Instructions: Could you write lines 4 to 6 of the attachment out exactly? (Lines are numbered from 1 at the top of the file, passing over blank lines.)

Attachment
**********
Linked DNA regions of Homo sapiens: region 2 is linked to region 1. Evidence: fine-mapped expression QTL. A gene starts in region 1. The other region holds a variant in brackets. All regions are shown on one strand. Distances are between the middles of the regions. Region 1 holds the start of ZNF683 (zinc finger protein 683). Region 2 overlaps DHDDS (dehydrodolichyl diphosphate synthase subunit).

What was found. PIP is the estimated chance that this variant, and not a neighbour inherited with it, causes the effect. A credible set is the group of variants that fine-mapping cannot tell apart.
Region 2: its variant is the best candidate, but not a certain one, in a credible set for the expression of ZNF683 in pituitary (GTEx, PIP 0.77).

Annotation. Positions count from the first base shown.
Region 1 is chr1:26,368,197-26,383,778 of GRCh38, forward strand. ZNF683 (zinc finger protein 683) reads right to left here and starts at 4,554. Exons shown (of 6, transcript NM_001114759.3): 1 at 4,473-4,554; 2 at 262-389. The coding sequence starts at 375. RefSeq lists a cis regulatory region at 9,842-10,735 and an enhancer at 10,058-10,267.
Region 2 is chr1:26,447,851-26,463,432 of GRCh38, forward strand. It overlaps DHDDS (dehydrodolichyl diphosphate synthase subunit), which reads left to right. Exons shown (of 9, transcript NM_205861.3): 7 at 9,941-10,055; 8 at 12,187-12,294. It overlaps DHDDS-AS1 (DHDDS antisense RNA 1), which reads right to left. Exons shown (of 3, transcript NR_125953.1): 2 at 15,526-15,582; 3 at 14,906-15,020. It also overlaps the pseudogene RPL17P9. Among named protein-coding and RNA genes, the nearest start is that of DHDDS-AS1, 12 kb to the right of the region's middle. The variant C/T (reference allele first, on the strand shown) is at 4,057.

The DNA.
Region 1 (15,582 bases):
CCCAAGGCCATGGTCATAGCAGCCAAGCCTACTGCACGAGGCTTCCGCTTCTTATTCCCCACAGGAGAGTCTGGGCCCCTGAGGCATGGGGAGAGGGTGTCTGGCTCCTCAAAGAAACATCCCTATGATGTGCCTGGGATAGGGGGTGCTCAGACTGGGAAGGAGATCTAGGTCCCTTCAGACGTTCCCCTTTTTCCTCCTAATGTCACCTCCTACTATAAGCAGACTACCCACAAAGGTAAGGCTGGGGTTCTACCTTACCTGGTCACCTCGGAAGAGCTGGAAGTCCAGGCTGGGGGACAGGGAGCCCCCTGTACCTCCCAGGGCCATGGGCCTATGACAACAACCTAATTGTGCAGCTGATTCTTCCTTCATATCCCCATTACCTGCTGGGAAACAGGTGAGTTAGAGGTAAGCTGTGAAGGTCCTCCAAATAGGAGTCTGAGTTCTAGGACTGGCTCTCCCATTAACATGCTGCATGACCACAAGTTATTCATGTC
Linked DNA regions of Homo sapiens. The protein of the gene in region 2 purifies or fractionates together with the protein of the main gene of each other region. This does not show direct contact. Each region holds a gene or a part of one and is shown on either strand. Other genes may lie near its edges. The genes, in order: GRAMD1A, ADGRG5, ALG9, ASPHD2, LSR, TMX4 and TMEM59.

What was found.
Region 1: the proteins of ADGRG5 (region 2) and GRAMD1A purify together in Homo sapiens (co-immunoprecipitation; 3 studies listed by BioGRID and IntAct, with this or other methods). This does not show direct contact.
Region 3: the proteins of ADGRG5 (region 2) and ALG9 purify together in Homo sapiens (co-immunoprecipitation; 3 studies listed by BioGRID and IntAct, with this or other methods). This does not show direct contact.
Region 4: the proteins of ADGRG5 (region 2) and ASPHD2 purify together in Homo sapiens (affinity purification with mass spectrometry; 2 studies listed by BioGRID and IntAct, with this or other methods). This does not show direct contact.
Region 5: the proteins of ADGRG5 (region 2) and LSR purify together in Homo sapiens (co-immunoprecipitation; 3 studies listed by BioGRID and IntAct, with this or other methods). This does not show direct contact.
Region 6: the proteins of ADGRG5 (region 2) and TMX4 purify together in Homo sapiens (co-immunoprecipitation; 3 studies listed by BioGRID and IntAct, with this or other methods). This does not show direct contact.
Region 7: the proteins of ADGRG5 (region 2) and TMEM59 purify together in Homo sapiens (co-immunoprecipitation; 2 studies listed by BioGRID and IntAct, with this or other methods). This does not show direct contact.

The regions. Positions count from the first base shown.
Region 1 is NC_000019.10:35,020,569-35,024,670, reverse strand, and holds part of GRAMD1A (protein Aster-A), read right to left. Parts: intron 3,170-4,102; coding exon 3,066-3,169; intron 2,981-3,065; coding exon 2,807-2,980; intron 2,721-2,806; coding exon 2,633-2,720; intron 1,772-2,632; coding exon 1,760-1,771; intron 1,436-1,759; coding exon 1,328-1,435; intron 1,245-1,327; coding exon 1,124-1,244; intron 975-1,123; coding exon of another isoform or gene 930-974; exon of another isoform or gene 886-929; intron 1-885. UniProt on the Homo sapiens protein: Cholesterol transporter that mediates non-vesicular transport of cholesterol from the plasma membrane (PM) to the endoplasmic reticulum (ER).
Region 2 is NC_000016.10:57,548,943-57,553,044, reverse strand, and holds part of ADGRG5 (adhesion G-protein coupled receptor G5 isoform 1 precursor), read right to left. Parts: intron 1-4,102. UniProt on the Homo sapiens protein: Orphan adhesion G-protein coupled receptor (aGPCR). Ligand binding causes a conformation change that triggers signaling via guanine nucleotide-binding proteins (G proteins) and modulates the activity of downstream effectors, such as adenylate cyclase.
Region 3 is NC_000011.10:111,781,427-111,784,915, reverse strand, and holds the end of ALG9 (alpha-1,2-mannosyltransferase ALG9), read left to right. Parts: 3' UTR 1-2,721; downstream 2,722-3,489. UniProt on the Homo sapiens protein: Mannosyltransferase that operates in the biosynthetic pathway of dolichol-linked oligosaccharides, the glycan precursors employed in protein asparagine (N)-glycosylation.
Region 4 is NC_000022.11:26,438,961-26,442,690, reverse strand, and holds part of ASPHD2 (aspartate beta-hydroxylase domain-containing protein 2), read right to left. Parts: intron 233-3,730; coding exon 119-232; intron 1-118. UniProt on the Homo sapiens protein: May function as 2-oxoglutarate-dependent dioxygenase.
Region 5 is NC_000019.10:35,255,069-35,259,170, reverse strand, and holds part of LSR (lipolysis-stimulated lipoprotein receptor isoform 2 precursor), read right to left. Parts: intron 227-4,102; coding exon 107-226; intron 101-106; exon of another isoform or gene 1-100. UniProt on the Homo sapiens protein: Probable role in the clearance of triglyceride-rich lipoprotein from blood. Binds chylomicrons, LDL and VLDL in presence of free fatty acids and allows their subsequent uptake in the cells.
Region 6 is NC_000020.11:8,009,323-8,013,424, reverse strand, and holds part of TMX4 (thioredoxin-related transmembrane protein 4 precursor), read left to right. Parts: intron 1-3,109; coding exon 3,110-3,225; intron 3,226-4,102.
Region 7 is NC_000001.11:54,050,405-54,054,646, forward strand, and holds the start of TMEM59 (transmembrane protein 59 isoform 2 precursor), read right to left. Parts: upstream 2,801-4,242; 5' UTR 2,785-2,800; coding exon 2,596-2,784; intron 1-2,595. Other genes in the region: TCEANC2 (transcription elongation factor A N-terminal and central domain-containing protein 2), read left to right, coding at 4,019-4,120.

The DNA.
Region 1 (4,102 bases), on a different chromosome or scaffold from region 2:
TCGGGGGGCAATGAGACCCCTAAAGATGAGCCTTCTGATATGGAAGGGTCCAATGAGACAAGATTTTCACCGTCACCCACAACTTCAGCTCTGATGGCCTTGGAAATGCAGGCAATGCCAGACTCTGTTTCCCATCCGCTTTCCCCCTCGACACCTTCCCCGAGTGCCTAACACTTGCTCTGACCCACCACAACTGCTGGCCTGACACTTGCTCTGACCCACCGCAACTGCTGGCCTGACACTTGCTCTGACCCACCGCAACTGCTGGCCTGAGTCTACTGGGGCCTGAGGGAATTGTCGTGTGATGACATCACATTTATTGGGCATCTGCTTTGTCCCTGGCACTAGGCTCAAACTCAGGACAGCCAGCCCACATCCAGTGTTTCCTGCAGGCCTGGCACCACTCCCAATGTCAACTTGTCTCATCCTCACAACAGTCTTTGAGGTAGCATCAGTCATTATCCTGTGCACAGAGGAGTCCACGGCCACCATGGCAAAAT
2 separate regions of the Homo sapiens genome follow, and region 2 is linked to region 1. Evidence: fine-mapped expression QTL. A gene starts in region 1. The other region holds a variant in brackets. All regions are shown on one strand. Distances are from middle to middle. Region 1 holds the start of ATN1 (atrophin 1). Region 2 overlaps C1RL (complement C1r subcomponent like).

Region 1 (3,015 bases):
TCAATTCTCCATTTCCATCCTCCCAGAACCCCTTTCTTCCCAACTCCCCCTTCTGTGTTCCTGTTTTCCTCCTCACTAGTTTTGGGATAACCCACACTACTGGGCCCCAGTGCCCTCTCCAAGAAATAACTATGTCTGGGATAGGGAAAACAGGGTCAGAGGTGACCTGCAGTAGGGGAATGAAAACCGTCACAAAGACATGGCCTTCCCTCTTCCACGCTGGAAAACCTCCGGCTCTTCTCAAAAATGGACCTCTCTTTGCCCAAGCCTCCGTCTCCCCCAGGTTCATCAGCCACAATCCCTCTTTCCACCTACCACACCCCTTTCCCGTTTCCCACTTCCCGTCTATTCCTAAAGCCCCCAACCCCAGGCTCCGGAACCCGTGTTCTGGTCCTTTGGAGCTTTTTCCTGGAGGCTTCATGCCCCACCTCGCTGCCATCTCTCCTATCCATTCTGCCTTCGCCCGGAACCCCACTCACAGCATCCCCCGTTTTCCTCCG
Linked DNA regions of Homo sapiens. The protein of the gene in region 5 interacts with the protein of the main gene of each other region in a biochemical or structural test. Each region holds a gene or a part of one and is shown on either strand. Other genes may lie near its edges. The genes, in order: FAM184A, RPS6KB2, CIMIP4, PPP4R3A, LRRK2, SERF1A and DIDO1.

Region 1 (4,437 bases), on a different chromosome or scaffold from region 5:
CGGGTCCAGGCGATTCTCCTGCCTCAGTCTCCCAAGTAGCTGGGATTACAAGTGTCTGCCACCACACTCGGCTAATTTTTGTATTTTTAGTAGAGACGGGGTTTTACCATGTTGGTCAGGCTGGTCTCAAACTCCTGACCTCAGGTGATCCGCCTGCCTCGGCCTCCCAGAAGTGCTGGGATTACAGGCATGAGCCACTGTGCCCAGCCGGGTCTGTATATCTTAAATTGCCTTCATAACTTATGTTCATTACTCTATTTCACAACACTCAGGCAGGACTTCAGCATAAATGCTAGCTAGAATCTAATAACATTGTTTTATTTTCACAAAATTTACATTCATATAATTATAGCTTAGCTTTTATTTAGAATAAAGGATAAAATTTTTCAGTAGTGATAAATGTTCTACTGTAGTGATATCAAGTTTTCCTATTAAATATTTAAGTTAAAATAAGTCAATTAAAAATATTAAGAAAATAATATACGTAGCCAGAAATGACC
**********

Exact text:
Annotation. Positions count from the first base shown.
Region 1 is chr1:26,368,197-26,383,778 of GRCh38, forward strand. ZNF683 (zinc finger protein 683) reads right to left here and starts at 4,554. Exons shown (of 6, transcript NM_001114759.3): 1 at 4,473-4,554; 2 at 262-389. The coding sequence starts at 375. RefSeq lists a cis regulatory region at 9,842-10,735 and an enhancer at 10,058-10,267.
Region 2 is chr1:26,447,851-26,463,432 of GRCh38, forward strand. It overlaps DHDDS (dehydrodolichyl diphosphate synthase subunit), which reads left to right. Exons shown (of 9, transcript NM_205861.3): 7 at 9,941-10,055; 8 at 12,187-12,294. It overlaps DHDDS-AS1 (DHDDS antisense RNA 1), which reads right to left. Exons shown (of 3, transcript NR_125953.1): 2 at 15,526-15,582; 3 at 14,906-15,020. It also overlaps the pseudogene RPL17P9. Among named protein-coding and RNA genes, the nearest start is that of DHDDS-AS1, 12 kb to the right of the region's middle. The variant C/T (reference allele first, on the strand shown) is at 4,057.